Lower Magdalenian Secondary Human Burial in El Miron Cave, Cantabria, Spain

By Straus, Lawrence Guy; Morales, Manuel R. Gonzalez et al. | Antiquity, December 2011 | Go to article overview

Lower Magdalenian Secondary Human Burial in El Miron Cave, Cantabria, Spain


Straus, Lawrence Guy, Morales, Manuel R. Gonzalez, Carretero, Jose Miguel, Antiquity


[ILLUSTRATION OMITTED]

Introduction

One century ago, in 1911, Hugo Obermaier discovered in El Castillo Cave (Cantabria, Spain) two human frontal bones that had been "fashioned into bowls" (Obermaier 1925: 288; see also Breuil & Obermaier 1912; Vallois & Delmas 1976; Cabrera 1984: 61, 298, 356). Associated with three small fragments of parietal that may have pertained to the same skull as one of the frontals, these remains were apparently found at the top of the 2m-thick and multi-hearth layered Lower Magdalenian (sensu lato) Beta horizon. There is only one 14C date from this immense stratum, done on a decorated antler sagaie: 16 850 [+ or -] 220 BP (Barandiaran1988), which should represent the base of the horizon. A few isolated human remains have been found in other Magdalenian deposits, mainly in Cantabrian Spain--but remarkably, given the very large numbers of excavations of Iberian Magdalenian layers since the 1870s, no evidence of burials or even substantial parts of human skeletons--until now. Here we report the find of a mandible (plus loose teeth) and post-cranial bones of a young adult found in a highly ritualised Lower Magdalenian context during the fourteenth year of research (2010) at El Miron Cave, 40km and three river valleys east of El Castillo (Figure 1).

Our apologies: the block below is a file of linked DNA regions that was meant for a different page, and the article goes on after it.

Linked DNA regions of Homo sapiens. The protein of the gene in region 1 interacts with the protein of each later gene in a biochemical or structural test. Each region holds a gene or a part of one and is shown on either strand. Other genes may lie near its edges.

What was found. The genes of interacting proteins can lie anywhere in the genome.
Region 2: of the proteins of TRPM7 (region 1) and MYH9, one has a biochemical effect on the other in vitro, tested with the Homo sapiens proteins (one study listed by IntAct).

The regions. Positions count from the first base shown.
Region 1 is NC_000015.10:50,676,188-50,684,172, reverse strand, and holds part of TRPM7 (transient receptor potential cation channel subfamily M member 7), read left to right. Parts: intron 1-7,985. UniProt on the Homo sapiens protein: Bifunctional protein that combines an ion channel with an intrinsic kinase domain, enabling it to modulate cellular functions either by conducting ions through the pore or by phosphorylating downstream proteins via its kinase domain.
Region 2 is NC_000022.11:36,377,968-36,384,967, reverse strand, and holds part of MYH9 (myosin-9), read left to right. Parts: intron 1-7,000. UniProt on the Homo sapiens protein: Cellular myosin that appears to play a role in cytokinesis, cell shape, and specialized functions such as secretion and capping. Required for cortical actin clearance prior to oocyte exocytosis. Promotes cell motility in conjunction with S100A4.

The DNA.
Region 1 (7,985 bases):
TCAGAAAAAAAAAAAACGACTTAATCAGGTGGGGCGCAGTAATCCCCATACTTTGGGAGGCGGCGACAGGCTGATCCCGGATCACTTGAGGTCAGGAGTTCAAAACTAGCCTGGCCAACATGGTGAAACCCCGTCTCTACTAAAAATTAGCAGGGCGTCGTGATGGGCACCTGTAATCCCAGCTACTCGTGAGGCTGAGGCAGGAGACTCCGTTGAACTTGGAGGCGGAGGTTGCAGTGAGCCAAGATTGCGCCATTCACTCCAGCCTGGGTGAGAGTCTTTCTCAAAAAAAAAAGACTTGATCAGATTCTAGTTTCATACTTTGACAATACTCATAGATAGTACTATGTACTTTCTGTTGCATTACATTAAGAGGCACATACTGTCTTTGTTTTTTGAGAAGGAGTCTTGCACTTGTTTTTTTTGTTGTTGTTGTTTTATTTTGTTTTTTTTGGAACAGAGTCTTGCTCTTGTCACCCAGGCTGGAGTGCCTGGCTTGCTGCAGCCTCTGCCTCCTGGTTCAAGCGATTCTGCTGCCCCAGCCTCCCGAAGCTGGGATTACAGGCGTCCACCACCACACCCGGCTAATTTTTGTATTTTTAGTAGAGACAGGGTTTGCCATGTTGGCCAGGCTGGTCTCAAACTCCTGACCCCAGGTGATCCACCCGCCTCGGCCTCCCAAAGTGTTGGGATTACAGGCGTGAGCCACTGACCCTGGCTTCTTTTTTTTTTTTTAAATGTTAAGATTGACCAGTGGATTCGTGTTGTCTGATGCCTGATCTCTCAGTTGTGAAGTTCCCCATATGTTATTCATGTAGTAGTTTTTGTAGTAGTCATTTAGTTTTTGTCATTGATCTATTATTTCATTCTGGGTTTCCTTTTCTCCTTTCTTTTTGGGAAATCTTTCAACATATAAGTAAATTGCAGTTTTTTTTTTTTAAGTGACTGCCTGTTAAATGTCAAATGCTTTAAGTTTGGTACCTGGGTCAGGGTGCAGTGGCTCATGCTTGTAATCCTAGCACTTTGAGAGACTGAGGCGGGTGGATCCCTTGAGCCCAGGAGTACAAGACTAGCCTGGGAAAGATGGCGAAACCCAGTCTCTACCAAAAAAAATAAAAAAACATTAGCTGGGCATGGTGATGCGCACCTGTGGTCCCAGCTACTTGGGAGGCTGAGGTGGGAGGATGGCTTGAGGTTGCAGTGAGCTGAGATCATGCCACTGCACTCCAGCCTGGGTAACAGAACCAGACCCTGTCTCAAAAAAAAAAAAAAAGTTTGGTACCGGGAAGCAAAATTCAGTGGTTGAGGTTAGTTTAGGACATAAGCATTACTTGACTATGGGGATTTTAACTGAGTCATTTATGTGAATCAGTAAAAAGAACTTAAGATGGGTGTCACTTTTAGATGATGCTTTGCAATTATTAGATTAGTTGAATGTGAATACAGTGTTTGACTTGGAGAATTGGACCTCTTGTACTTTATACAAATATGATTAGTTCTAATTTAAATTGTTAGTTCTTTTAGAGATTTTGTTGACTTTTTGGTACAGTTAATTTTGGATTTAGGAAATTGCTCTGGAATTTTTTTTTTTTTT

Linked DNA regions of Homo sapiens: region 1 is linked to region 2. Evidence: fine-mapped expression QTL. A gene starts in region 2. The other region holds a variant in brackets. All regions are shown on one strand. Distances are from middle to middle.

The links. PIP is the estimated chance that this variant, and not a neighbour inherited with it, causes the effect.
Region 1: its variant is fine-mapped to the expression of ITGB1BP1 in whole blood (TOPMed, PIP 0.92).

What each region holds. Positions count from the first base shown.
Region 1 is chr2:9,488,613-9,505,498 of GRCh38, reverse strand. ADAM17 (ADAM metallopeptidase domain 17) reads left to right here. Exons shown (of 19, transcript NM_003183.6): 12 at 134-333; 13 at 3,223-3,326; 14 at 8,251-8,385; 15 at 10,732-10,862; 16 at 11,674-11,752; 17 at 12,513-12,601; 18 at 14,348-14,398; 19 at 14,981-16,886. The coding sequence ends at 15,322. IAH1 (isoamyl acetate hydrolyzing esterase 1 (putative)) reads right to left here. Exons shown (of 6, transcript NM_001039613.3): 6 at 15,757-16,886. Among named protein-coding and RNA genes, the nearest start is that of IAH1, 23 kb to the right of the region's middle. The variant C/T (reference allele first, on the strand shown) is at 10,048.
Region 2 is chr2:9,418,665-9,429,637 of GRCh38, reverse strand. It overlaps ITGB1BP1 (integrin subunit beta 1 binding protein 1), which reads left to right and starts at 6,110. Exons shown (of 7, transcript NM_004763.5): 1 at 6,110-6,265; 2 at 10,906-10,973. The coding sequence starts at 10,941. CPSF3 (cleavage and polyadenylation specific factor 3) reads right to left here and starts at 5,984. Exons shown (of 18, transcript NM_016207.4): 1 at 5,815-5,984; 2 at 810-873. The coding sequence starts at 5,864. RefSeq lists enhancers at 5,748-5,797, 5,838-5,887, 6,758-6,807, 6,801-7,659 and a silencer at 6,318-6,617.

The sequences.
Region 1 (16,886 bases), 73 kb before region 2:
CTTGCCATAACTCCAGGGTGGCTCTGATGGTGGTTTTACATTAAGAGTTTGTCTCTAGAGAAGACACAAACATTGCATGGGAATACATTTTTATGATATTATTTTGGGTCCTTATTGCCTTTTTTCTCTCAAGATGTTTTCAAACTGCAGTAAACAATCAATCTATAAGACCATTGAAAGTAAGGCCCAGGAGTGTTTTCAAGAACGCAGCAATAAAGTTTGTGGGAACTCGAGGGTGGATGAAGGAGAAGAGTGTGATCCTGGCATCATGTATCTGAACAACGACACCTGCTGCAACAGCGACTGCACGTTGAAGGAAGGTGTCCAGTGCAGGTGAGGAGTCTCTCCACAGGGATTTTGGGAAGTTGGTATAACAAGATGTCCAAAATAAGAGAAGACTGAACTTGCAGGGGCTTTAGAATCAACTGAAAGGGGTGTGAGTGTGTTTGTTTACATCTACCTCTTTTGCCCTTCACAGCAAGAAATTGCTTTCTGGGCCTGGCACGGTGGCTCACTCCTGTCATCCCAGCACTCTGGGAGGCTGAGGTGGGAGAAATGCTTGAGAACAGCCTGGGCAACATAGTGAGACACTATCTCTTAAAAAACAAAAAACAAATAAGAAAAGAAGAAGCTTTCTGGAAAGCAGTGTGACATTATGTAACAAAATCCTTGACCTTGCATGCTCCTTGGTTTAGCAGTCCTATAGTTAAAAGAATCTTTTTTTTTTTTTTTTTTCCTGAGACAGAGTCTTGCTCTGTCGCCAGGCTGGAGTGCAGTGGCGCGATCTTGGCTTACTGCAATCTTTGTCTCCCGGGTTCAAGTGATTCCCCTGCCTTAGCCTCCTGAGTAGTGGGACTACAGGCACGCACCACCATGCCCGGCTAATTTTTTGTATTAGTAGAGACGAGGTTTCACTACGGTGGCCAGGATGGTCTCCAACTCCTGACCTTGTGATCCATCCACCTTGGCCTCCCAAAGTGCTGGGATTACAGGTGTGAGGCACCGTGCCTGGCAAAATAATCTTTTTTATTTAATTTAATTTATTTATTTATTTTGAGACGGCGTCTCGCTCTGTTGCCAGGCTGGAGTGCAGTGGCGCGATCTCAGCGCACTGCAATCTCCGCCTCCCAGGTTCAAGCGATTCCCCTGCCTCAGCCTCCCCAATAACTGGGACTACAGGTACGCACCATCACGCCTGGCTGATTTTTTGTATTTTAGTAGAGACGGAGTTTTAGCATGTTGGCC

[FIGURE 1 OMITTED]

The Magdalenian of El Miron Cave

El Miron Cave, located in the western cliffside of l000m Monte Pando, is oriented directly at the pyramidal face of another 1000m peak, San Vicente, which strikingly resembles Monte Castillo in which El Castillo Cave is located. Like Monte Castillo, Monte Pando contains numerous Upper Palaeolithic art and residential sites and dominates a major river valley, the Ason. In both El Castillo and El Miron, some of the thickest, culturally richest deposits pertain to the classic Cantabrian Lower Magdalenian period, first discovered in Altamira Cave and also well represented at such other well-studied coastal sites as El Juyo. El Miron has revealed a long sequence of Magdalenian levels dated to the Initial, Lower, Middle and Upper phases of this quintessential Western European Upper Palaeolithic cultural tradition, plus the (Epimagdalenian) Azilian period. With 46 radiocarbon dates, the El Miron Magdalenian-Azilian stratigraphic series is one of the most complete and thoroughly dated in Iberia or, for that matter, Europe, although some horizons clearly witnessed far more intensive occupation than others. The dates range from about 17 000 to about 10 300 BP (c. 20 000-12 000 cal BP).

By far the densest Magdalenian levels in El Miron pertain to the Lower Cantabrian Magdalenian, represented in the large (30 x 16-10 x 12-13m) front, centre and rear of the cave vestibule by a thick, dark 'chocolate brown', highly organic deposit of silty, clayey loam with small- to medium-size limestone eboulis and large numbers of water-worn cobbles from the alluvial infilling of the inner cave upslope of the vestibule. The Lower Magdalenian is characterised by enormous quantities of lithic knapping debris and tools/weapon elements, osseous artefacts such as points and needles, charcoal- and ash-rich hearths with anvil stones, fire-cracked rocks, pits, a possible stone wall, lenses of red and yellow ochres, and vast amounts of highly fragmented faunal remains--mainly red deer and ibex, plus salmon and smaller fish. Remnants of this horizon survive in niches in the bedrock walls of the erosional ramp leading back to the inner cave, where a Lower Magdalenian layer has also been found in a test-pit we dug at the base of an old exploratory trench (Straus & Gonzalez Morales 2003, 2007a & b, 2008, 2010; Gonzalez Morales & Straus 2005; Straus et al. 2008; Marin 2010).